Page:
In this the club is undeniably playing catch-up. City is now the Road Runner serenely moving ahead, with the Old Trafford club the hapless Wile E. Coyote. When the Looney Tunes villain needs a new toy he parses through his Acme catalogue. Similarly, when Woodward needs a player he invariably turns to Jorge Mendes. And if the coyote’s plans and contraptions to achieve victory are absurdly complex then what of Van Gaal’s tactical choices from team formation to bizarre substitutions? Remember the Dutchman turned to Nick Powell twice to dig him out of a hole away to Wolfsburg and Bournemouth. That’s the youngster, with no Old Trafford future, now loaned out to Hull City.
Whatever the tune at Old Trafford, it’s certainly loony. But then that’s what happens to a club that prioritises profit over everything else. The Glazers may even look back at January fondly – United signed commercial partnerships with an outdoor sportswear firm and an Indonesian isotonic drinks company.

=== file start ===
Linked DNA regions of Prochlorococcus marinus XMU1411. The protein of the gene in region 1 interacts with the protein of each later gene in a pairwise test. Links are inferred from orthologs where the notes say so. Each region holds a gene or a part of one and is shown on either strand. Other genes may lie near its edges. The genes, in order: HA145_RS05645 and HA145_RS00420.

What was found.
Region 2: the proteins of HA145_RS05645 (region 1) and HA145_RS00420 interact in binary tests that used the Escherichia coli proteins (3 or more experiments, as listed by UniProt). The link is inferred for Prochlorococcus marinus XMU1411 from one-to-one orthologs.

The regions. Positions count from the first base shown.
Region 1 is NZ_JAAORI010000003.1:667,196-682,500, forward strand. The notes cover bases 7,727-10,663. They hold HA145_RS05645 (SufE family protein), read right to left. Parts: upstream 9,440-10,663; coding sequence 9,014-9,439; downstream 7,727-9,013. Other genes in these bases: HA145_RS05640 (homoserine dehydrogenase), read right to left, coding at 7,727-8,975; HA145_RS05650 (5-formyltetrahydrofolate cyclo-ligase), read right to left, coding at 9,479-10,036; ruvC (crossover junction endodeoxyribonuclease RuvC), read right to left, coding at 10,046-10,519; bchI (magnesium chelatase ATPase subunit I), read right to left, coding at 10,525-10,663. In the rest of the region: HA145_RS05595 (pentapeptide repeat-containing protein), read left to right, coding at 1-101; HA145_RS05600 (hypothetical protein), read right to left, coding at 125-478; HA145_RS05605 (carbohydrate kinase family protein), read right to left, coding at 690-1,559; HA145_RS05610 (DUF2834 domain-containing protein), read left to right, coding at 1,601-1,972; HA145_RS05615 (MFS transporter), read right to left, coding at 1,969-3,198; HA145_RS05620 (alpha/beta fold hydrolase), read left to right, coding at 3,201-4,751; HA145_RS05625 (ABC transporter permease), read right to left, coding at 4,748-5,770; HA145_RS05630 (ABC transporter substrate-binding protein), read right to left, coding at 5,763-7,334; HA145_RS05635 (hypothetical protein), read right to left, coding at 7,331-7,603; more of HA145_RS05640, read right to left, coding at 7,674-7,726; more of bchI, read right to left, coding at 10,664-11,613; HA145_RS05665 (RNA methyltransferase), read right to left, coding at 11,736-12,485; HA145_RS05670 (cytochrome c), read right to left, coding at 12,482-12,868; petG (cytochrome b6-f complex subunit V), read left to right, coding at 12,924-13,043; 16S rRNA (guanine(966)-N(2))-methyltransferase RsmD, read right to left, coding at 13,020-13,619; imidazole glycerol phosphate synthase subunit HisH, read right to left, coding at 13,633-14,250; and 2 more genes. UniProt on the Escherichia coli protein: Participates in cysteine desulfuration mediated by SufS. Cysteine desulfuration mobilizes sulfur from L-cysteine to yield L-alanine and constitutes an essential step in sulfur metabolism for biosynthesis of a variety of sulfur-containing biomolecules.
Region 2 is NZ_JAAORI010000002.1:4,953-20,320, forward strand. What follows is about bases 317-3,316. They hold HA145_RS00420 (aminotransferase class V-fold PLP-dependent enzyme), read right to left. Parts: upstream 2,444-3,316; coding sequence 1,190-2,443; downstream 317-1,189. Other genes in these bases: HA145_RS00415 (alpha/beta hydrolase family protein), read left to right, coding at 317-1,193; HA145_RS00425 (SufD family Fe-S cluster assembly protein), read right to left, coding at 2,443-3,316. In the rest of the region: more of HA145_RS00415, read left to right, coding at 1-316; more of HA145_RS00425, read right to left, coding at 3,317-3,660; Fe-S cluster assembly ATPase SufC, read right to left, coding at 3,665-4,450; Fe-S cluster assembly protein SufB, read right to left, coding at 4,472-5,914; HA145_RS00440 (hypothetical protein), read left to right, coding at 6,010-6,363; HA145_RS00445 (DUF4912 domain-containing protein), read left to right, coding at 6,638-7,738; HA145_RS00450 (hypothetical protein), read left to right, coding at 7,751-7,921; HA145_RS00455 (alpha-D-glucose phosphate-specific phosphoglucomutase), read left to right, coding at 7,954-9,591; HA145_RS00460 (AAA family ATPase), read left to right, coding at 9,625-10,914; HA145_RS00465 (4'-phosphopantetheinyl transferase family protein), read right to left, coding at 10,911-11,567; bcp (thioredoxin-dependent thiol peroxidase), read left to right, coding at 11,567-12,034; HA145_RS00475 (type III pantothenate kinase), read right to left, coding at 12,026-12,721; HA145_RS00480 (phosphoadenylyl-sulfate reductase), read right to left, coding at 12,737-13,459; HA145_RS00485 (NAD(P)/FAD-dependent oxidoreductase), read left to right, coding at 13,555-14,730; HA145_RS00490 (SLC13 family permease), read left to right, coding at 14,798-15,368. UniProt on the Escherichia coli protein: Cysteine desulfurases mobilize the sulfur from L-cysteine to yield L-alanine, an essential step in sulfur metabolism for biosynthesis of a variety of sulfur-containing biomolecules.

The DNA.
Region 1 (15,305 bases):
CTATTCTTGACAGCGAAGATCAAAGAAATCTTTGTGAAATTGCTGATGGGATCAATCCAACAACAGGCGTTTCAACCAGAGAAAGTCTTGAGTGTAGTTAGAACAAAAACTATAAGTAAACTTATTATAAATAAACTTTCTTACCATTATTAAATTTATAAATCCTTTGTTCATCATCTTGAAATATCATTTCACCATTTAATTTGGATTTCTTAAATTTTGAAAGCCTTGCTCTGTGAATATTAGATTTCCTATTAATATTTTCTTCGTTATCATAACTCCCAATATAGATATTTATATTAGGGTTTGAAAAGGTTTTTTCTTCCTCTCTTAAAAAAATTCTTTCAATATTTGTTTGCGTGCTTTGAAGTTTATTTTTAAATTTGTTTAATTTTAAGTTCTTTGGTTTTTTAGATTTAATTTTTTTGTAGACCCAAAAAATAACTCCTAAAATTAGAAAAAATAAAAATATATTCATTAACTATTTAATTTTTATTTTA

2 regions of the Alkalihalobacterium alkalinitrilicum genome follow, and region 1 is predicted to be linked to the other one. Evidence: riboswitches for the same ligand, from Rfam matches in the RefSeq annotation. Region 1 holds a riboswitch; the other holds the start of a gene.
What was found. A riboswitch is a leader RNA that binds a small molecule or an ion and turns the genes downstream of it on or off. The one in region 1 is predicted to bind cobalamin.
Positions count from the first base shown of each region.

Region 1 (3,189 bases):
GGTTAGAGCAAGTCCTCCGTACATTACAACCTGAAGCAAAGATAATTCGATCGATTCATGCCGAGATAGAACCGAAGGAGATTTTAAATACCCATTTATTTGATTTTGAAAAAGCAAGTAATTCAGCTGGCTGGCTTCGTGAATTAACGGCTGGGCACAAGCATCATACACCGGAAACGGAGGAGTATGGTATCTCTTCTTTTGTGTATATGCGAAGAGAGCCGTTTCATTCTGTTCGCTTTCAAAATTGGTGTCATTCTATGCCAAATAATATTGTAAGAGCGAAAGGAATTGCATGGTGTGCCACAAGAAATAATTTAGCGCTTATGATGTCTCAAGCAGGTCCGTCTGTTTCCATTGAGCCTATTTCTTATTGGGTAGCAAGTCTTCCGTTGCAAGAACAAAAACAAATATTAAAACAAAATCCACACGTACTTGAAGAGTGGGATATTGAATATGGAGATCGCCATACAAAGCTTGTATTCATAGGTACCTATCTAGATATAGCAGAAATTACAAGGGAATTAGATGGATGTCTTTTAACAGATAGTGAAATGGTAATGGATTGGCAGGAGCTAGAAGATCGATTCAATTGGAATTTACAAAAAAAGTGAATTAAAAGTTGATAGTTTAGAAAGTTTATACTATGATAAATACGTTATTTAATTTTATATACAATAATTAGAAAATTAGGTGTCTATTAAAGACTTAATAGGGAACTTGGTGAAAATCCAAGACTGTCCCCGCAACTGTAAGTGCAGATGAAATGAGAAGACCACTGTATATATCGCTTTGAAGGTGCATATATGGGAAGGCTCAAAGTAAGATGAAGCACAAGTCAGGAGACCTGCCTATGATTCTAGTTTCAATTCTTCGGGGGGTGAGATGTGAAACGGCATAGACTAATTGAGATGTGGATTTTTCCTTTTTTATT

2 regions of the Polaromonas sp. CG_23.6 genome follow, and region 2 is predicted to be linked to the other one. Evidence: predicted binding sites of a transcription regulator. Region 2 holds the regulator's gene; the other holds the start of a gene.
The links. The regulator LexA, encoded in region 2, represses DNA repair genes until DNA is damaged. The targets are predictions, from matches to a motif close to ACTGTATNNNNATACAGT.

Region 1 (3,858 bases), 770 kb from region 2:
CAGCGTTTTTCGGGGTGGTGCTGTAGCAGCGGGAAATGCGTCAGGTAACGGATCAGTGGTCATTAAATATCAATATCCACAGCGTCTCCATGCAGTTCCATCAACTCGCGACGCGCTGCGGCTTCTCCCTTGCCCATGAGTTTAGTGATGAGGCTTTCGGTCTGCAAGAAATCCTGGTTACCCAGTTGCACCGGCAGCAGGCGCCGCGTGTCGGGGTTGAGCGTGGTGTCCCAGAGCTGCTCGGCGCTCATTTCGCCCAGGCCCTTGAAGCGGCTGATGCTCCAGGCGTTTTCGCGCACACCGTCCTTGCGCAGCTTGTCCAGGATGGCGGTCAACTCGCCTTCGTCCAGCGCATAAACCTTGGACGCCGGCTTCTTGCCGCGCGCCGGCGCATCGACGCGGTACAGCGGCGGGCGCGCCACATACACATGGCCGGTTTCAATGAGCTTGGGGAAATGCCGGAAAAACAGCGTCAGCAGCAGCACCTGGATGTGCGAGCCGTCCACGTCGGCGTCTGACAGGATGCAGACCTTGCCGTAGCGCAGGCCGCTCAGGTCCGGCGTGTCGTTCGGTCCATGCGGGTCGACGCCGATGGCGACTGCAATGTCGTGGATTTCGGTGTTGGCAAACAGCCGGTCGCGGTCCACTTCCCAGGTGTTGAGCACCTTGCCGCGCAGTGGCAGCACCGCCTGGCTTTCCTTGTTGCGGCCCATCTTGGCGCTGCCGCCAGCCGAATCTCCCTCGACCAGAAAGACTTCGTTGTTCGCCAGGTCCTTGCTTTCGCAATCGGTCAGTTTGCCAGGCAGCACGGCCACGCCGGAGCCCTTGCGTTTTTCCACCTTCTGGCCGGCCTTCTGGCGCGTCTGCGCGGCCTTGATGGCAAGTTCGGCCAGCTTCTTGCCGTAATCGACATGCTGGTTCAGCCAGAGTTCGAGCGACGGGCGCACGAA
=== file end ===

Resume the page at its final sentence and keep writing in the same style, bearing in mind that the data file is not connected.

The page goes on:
The gauntlet thrown down by City leaves the ball firmly in United’s court. History suggests that Woodward and company will struggle to find the right move. The Moyes error was an unmitigated disaster, with the Scot tearing up the existing sporting set-up and setting the club on a process of accelerated decline. Van Gaal has steadied the ship, but is struggling for solutions to the problems surrounding the club. That the Dutchman reportedly offered his resignation – denied by the club – demonstrates his fragile confidence. No amount of expensive wine will remedy that quickly.
There are few apparent contingency plans. Woodward is unlikely to bite the bullet and appoint Mourinho, although the marketing men at Premier League HQ would be delighted if the Portuguese man o’ war was appointed United boss to renew his rivalry with Guardiola. It would certainly be box office.
Yet, the powers-that-be at Old Trafford are far from ready to tolerate the drama and soap opera that invariably surrounds Mourinho. It’s a principle that will only be tested if United slumps even further this season.